The Colorado Rockies returned to the postseason for the first time since 2009 behind seasons for the ages by third baseman Nolan Arenado and center fielder Charlie Blackmon. Arenado and Blackmon led the Rockies to an 87-75 record–their best mark since 2009–and a third-place finish in the National League West.
Despite an August slump, the Rockies played consistently well through the majority of the season to keep themselves in the Wild Card hunt. Colorado managed to keep its focus on the Wild Card even as the LA Dodgers dominated June, July, and much of August.
Arenado and Blackman led the offensive charge for the Rockies and carried a heavy portion of the load. Arenado hit .309 with 37 homers, 130 RBIs, 43 doubles, and slugged .586. Blackmon played his part with a .331 batting average, 37 home runs, 104 RBIs, 35 doubles, and slugged a whopping .601. It was quite the one-two punch the Rockies packed with that pair.
Overall, the Rockies benefitted from hitting a ton of doubles and triples and keeping the ball in the yard. The Rockies finished second in MLB–behind the Arizona Diamondbacks–in triples, fourth in the NL in doubles, and third in the NL in slugging percentage.
Despite playing in the most hitter-friendly ballpark in Major League Baseball, the Rockies were able to rely on a stout defense to win a lot of close games. Arenado posted the best WAR among three-baggers in the bigs. In addition to stellar hitting, Arenado played to a .979 fielding percentage with just nine errors on 423 chances. The only everyday third baseman whose percentage was higher was Anthony Rendon of the Washington Nationals, but he had 89 fewer chances. Overall, the Rockies finished second in the bigs in fielding percentage, behind only the Miami Marlins.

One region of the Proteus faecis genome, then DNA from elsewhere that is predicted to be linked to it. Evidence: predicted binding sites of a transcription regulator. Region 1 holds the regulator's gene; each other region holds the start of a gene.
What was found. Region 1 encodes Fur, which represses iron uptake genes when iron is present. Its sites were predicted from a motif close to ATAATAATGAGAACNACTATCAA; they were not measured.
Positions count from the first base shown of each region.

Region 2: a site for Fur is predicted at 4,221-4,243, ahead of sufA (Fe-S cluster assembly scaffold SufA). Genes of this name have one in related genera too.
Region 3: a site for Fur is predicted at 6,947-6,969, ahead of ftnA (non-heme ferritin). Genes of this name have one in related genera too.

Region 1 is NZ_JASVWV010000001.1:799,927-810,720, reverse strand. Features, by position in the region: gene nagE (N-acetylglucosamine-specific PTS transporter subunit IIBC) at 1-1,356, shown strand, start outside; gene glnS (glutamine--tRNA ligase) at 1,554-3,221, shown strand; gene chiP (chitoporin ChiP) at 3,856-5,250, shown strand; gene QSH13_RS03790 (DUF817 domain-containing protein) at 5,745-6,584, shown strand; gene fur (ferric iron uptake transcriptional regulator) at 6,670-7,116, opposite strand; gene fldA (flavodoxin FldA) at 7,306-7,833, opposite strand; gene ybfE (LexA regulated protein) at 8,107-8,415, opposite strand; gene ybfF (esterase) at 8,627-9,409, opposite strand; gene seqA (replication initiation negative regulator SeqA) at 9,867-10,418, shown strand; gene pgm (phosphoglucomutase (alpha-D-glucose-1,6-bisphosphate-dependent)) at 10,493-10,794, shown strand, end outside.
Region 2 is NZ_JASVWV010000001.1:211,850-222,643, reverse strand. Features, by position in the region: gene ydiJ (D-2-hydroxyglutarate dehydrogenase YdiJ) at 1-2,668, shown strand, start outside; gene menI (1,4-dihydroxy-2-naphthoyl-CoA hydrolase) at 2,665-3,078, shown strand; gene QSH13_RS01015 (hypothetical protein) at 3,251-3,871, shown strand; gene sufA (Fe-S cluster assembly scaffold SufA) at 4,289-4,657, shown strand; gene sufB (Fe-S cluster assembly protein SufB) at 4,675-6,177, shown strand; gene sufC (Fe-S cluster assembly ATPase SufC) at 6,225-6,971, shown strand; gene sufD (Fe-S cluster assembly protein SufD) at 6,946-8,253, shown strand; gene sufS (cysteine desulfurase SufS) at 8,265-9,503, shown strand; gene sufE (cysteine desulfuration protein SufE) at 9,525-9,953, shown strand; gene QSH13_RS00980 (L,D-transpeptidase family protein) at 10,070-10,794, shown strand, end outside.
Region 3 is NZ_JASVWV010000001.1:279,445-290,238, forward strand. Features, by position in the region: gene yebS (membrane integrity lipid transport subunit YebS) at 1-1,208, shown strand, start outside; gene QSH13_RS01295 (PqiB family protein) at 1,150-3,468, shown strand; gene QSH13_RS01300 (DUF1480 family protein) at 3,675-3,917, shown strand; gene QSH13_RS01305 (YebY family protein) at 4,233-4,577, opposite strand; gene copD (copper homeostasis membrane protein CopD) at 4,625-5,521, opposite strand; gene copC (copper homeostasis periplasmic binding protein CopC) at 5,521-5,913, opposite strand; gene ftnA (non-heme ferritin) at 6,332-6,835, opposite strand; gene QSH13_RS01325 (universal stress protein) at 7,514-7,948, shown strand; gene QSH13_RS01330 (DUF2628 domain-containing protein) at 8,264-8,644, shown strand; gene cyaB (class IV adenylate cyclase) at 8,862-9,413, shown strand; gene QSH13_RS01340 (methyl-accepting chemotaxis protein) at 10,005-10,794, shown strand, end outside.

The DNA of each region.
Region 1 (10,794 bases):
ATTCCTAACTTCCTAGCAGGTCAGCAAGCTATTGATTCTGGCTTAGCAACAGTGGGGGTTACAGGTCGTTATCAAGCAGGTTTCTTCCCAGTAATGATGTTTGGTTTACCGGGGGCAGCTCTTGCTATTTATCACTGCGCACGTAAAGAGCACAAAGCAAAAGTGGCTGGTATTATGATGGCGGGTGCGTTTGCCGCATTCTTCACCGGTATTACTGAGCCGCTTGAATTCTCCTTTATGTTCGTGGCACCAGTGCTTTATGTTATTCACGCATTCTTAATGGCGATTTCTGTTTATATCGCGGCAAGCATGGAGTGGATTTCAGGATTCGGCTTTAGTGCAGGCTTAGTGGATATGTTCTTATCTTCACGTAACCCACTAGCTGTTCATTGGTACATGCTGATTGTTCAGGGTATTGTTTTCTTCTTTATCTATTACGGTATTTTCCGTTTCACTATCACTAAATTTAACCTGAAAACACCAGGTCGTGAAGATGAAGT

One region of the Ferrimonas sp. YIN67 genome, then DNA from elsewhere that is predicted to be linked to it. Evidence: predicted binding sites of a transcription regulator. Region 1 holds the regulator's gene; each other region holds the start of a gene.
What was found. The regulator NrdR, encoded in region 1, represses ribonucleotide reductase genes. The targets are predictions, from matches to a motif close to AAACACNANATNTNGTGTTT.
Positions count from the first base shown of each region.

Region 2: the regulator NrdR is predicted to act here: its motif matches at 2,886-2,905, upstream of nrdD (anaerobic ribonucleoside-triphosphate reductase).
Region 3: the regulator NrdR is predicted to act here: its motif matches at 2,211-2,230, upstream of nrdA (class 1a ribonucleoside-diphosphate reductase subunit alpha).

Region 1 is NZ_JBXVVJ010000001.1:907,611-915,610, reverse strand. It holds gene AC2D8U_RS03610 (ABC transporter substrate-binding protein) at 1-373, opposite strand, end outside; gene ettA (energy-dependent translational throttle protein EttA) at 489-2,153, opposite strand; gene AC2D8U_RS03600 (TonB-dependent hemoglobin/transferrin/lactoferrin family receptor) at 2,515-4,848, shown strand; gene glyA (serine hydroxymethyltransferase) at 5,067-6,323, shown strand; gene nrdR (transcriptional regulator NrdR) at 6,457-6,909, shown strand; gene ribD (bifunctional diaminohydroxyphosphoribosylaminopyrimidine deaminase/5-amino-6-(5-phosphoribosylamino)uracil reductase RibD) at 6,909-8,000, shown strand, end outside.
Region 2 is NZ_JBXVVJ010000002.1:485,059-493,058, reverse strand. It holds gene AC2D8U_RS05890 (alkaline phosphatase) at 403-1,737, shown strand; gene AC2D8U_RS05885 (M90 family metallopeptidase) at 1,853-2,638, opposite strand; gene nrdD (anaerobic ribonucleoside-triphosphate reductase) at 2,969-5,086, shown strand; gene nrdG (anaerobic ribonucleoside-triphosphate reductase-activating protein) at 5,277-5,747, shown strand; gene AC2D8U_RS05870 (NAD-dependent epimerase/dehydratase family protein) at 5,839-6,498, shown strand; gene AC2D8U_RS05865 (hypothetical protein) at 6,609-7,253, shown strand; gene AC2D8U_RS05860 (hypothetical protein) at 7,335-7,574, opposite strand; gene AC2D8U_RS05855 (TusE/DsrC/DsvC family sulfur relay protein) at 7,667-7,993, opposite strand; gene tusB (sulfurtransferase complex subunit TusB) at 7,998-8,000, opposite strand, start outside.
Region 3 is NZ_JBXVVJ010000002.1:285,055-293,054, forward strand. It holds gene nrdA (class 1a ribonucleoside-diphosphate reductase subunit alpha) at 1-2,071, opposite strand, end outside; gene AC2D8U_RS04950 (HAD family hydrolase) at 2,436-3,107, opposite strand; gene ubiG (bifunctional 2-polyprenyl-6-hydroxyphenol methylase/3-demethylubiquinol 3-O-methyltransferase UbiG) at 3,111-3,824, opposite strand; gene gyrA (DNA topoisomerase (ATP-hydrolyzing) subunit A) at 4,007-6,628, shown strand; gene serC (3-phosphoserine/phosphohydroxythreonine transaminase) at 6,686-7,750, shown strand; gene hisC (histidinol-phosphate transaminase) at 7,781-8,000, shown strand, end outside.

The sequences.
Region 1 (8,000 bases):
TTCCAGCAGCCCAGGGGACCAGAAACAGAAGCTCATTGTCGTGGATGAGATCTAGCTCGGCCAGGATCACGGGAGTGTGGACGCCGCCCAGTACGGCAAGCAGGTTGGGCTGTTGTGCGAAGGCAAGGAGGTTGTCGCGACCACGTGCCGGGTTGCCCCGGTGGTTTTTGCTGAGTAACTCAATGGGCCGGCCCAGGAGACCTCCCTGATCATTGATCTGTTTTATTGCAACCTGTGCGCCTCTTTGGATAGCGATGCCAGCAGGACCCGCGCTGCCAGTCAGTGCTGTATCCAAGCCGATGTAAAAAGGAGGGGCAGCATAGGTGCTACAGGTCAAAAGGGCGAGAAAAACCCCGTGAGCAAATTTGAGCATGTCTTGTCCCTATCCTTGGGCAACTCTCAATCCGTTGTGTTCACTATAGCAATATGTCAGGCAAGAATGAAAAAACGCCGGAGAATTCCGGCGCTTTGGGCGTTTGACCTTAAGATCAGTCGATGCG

So, with a team that hits the ball well and fields it cleanly, where did they go wrong? Pitching. The Rockies pitching staff wasn’t bad by any means, it just wasn’t incredibly consistent. Of the seven starting pitchers with more than 10 starts to his name, only one finished with a losing record. However, none of the rest won more than 11 games. Starter German Marquez led the staff with an 11-7 record, but tossed a 4.39 ERA.
It’s pretty easy to see that the Rockies could use a solid starter to anchor their rotation, having started eight pitchers on the season and none of them showing a dominating presence. Of the notable free agent pitchers still on the market, Jake Arrieta would be an excellent fit for the Rockies. Arrieta gave up a relatively high amount of hits in 2017, averaging 8.0 per nine innings, but a stronger defense behind him could help to clean up a 3.53 ERA, even a little bit.
The Rockies were a legitimate contender in 2017, but if they get the pitching situation figured out, they could be a force to be reckoned with in the NL West in the upcoming season.
Photo by Brigham Berthold